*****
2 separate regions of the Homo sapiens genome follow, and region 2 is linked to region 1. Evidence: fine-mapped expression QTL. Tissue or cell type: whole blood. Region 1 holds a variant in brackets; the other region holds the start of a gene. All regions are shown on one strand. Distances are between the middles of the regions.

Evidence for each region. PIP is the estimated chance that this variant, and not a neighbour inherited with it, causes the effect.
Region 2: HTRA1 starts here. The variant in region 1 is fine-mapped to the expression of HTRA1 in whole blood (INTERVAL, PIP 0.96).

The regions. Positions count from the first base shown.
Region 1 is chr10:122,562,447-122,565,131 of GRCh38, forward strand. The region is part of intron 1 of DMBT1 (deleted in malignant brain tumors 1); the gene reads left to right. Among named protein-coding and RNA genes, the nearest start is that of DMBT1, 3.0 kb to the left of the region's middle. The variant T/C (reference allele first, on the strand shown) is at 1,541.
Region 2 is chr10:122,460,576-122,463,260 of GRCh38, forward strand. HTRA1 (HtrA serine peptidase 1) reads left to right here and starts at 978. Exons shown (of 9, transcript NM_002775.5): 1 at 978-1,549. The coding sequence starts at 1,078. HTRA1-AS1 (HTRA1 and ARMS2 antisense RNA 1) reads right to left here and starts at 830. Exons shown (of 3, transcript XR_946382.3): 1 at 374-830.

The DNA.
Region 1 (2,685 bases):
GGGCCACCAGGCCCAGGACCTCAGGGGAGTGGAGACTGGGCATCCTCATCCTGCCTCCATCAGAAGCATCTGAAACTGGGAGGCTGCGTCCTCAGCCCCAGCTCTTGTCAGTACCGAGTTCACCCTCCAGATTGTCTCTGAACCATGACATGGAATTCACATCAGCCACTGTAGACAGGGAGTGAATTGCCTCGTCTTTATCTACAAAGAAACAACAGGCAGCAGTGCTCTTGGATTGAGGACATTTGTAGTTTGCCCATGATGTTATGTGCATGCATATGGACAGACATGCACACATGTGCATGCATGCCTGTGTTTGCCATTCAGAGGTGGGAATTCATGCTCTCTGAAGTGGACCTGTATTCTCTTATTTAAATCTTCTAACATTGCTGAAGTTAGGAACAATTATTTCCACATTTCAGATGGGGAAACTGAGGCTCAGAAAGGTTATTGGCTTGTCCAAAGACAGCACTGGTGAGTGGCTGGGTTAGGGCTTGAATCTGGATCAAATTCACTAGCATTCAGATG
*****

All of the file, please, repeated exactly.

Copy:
2 separate regions of the Homo sapiens genome follow, and region 2 is linked to region 1. Evidence: fine-mapped expression QTL. Tissue or cell type: whole blood. Region 1 holds a variant in brackets; the other region holds the start of a gene. All regions are shown on one strand. Distances are between the middles of the regions.

Evidence for each region. PIP is the estimated chance that this variant, and not a neighbour inherited with it, causes the effect.
Region 2: HTRA1 starts here. The variant in region 1 is fine-mapped to the expression of HTRA1 in whole blood (INTERVAL, PIP 0.96).

The regions. Positions count from the first base shown.
Region 1 is chr10:122,562,447-122,565,131 of GRCh38, forward strand. The region is part of intron 1 of DMBT1 (deleted in malignant brain tumors 1); the gene reads left to right. Among named protein-coding and RNA genes, the nearest start is that of DMBT1, 3.0 kb to the left of the region's middle. The variant T/C (reference allele first, on the strand shown) is at 1,541.
Region 2 is chr10:122,460,576-122,463,260 of GRCh38, forward strand. HTRA1 (HtrA serine peptidase 1) reads left to right here and starts at 978. Exons shown (of 9, transcript NM_002775.5): 1 at 978-1,549. The coding sequence starts at 1,078. HTRA1-AS1 (HTRA1 and ARMS2 antisense RNA 1) reads right to left here and starts at 830. Exons shown (of 3, transcript XR_946382.3): 1 at 374-830.

The DNA.
Region 1 (2,685 bases):
GGGCCACCAGGCCCAGGACCTCAGGGGAGTGGAGACTGGGCATCCTCATCCTGCCTCCATCAGAAGCATCTGAAACTGGGAGGCTGCGTCCTCAGCCCCAGCTCTTGTCAGTACCGAGTTCACCCTCCAGATTGTCTCTGAACCATGACATGGAATTCACATCAGCCACTGTAGACAGGGAGTGAATTGCCTCGTCTTTATCTACAAAGAAACAACAGGCAGCAGTGCTCTTGGATTGAGGACATTTGTAGTTTGCCCATGATGTTATGTGCATGCATATGGACAGACATGCACACATGTGCATGCATGCCTGTGTTTGCCATTCAGAGGTGGGAATTCATGCTCTCTGAAGTGGACCTGTATTCTCTTATTTAAATCTTCTAACATTGCTGAAGTTAGGAACAATTATTTCCACATTTCAGATGGGGAAACTGAGGCTCAGAAAGGTTATTGGCTTGTCCAAAGACAGCACTGGTGAGTGGCTGGGTTAGGGCTTGAATCTGGATCAAATTCACTAGCATTCAGATG